A reader has again asked a great question: Why are there so many different types of juries?
Juries vary by their size, purpose and types of cases that they hear. The most misunderstood jury is the grand jury. Its name refers only to the number of people serving as jurors. A grand jury is made up of 16 to 23 citizens convened by the county attorney to determine whether probable cause exists to charge someone with a crime. Typically grand juries are only called to consider charges of first-degree murder or misconduct of a public officer.
If the grand jury finds probable cause, it issues a document known as an Indictment. The Indictment outlines the charges and starts a criminal case against a defendant.
All other juries — which are the ones we usually think of — are known as petit juries (pronounced “petty”). The word “petit” is from the French word meaning small. It refers to the smaller number of jurors serving, not to the importance of what they do. Petit juries in criminal cases are organized and work differently than juries in civil cases.
Criminal case jurors must be unanimously convinced of a defendant’s guilt beyond a reasonable doubt before convicting. The words “convinced” and “convicted” derive from the same Latin word meaning “to overcome decisively.” Even one juror who is not convinced will prevent a conviction. In felony and gross misdemeanor criminal cases, juries have 12 members. Misdemeanor juries have six members.
In addition to the regular jurors, alternate jurors are selected to be available in case a juror can’t finish the trial. If that happens, then the alternate becomes a regular juror. Only the parties and the court know which jurors are the alternates until the end of the trial. In criminal cases, alternates are not allowed to deliberate. Before deliberations begin the alternates are excused. I never like excusing the alternates because I know that they have worked as hard as every other juror.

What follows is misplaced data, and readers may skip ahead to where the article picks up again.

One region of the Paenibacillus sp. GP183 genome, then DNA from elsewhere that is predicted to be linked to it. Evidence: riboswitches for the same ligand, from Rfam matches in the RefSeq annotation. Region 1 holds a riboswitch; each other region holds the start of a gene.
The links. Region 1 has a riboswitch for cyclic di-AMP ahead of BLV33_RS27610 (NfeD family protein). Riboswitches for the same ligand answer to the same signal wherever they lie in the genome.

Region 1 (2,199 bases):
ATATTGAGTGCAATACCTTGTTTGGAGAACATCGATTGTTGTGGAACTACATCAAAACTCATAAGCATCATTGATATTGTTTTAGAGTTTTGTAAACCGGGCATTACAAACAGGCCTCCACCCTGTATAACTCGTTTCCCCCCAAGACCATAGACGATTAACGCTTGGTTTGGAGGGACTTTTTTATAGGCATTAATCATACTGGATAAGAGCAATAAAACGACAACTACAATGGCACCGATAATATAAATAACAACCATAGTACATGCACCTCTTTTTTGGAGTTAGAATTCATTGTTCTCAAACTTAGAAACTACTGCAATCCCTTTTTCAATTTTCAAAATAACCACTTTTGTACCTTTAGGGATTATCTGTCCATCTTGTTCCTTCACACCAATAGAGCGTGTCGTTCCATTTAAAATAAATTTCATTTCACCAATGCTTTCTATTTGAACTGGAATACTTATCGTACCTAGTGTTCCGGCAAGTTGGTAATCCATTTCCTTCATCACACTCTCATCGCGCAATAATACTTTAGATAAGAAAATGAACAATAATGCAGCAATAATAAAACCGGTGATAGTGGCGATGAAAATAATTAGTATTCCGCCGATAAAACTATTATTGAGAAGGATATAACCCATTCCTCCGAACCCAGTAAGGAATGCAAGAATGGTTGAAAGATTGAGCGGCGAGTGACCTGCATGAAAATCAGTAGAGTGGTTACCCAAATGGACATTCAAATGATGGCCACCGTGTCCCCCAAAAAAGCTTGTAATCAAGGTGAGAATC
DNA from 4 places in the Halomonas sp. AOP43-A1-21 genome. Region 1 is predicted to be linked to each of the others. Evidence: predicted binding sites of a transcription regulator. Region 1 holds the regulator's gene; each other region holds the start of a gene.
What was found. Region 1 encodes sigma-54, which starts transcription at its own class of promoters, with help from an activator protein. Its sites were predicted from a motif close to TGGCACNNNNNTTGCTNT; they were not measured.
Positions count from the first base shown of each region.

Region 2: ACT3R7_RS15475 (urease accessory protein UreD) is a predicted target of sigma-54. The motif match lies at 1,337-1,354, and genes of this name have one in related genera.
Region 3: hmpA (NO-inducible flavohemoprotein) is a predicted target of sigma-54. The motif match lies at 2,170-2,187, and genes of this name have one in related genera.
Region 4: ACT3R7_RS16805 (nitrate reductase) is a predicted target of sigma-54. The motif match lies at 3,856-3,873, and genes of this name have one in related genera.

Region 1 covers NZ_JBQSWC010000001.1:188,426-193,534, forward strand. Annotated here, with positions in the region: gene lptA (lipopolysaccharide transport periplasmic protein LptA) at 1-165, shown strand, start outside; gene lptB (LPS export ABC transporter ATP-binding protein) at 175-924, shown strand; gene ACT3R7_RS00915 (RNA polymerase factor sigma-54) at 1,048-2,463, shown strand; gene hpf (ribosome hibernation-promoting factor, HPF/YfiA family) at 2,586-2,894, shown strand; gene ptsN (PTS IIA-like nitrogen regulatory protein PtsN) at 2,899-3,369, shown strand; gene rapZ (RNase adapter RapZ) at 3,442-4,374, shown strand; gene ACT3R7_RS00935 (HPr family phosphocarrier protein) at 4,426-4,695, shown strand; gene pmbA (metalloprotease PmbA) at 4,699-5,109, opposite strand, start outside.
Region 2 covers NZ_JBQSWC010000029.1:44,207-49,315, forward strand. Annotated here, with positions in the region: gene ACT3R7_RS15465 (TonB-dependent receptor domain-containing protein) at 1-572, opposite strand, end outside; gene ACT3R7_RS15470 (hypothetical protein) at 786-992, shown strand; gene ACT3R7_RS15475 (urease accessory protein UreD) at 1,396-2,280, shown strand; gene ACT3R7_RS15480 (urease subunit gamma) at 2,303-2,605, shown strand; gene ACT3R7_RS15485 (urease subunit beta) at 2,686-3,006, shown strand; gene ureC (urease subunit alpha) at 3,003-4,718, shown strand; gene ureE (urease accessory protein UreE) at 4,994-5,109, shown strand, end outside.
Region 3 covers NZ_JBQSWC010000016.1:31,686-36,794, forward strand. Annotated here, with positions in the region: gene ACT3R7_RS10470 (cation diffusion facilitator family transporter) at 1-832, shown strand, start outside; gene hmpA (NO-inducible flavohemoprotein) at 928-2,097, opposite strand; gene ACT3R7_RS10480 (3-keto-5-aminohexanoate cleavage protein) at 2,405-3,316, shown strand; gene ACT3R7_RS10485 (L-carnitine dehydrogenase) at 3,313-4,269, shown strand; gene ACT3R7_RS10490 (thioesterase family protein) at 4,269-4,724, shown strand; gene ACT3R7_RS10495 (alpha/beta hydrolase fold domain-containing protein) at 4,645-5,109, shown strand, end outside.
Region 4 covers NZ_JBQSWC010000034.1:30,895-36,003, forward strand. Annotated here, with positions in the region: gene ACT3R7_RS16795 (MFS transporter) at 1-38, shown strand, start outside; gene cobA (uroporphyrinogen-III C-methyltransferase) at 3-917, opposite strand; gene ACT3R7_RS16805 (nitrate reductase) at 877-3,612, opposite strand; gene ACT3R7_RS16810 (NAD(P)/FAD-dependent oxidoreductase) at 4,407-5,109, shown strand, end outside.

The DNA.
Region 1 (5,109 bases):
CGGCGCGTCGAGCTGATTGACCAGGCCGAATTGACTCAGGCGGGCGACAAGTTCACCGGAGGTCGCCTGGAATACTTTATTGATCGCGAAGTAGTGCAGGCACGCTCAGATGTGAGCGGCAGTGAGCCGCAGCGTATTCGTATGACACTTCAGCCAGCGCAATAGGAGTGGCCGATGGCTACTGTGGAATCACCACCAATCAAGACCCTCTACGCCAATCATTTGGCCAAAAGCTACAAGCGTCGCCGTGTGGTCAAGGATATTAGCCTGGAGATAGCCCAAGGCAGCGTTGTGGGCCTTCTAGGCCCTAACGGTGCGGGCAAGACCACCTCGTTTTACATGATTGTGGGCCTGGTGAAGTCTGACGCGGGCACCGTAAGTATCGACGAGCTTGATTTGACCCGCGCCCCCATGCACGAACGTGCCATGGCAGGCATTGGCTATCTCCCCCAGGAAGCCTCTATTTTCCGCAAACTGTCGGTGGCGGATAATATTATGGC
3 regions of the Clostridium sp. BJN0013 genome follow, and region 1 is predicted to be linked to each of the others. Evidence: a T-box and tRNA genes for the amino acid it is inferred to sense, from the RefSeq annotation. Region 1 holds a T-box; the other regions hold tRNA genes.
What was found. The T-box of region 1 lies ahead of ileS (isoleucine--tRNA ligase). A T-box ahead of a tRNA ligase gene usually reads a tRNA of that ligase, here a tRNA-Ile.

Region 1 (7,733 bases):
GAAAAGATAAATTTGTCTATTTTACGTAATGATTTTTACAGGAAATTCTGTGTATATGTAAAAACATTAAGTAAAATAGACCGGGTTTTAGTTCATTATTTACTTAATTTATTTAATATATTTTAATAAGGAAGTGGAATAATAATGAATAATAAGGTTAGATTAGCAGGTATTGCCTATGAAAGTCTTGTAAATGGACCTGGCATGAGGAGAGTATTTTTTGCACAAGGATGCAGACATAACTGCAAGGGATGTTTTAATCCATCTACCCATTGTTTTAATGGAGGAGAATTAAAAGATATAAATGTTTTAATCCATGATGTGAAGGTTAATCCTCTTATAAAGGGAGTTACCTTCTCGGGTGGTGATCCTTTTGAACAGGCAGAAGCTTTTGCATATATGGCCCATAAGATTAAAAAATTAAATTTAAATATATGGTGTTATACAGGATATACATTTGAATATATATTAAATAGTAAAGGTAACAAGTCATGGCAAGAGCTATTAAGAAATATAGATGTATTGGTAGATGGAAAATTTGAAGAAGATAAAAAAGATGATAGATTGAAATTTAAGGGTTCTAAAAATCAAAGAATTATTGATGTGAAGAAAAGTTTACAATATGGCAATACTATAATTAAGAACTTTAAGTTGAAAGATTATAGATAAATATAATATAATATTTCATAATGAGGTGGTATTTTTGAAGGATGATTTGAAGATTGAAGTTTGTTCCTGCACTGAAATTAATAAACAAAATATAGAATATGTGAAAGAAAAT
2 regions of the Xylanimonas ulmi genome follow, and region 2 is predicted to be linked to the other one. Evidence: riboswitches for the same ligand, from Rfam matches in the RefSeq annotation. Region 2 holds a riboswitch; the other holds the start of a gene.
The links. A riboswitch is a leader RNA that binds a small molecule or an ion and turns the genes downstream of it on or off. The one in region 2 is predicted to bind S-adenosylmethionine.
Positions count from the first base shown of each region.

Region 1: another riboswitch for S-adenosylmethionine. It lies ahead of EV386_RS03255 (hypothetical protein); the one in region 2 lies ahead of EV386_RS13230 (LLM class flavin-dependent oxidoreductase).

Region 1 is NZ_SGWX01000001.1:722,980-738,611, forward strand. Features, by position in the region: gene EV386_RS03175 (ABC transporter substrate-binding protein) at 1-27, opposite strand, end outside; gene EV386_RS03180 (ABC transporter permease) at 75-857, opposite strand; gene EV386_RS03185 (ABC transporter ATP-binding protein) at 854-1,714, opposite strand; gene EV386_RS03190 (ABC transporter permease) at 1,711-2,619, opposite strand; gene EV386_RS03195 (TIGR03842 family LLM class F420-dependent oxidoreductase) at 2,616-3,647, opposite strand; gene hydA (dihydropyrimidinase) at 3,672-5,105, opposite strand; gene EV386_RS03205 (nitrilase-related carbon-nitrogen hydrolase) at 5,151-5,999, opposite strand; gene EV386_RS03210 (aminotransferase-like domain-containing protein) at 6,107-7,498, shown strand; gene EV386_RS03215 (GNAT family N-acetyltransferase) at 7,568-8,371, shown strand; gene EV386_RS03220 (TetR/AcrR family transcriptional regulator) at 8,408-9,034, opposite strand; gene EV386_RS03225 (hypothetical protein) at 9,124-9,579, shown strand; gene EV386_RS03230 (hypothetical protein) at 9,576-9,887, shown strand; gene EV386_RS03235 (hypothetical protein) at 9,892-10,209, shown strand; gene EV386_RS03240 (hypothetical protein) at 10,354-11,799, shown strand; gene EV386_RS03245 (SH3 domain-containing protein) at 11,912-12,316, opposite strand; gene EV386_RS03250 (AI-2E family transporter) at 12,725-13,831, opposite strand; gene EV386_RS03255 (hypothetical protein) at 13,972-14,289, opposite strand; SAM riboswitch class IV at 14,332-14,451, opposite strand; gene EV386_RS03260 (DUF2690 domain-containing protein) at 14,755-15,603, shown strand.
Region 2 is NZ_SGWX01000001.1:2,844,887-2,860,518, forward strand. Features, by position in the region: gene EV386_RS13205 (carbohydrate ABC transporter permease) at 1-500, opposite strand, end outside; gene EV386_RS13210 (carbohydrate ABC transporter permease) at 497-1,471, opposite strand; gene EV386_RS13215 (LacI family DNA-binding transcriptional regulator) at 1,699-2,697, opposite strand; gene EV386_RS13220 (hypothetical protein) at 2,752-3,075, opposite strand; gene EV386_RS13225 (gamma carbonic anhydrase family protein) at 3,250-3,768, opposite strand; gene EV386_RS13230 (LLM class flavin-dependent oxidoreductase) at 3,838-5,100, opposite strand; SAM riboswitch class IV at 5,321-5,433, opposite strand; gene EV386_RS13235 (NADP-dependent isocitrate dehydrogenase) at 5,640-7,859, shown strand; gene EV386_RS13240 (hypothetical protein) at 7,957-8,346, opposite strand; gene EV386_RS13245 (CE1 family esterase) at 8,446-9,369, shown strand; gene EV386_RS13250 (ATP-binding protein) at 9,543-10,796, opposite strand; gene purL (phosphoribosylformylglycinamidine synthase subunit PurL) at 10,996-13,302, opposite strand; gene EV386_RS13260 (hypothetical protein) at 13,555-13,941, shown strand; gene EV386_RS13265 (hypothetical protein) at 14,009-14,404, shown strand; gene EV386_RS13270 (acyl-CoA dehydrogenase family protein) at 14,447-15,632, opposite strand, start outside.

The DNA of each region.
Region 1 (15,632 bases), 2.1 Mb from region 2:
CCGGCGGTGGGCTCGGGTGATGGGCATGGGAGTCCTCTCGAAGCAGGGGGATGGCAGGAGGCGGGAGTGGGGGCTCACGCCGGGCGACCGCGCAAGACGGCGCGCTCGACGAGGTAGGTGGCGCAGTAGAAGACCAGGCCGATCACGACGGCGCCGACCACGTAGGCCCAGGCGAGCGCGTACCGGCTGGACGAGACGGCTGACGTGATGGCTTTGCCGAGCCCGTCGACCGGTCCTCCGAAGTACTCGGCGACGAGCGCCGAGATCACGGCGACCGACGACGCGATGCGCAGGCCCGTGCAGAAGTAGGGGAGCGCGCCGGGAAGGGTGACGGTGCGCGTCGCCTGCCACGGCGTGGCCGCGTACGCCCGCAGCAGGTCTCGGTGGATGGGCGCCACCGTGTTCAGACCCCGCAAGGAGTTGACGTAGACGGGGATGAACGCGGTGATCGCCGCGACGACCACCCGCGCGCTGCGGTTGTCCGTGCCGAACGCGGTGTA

Civil juries are six-member panels. However, as there are lesser due process concerns, alternates typically stay and deliberate until a verdict is reached. Additionally, if a civil jury deliberates for more than six hours, then five of the six jurors may agree on a verdict — it need not be unanimous.
The most important thing about juries is this: our Founding Fathers entrusted juries with such important and wide-ranging roles because of the fundamental trust they had in everyday citizens to do the right thing. This also demonstrates the lesser trust they placed in government — a distrust borne of experience at the hands of an overly powerful and unresponsive Crown.
While juries hold incredible power they only do so for a very short period of time. Accordingly, they are far less likely to abuse that power trying to advance political agendas or punishing their political rivals.
Our jury system remains to protect everyone’s life, liberty and property against an over-zealous, ill-motivated or over-reaching government.
Judge Greg Galler is chambered in Washington County. If you have a general question about the law or courts for Judge Galler, send it to the editor of this newspaper. Learn more about Judge Galler, or listen to a podcast of his columns at www.judgegreggaller.com.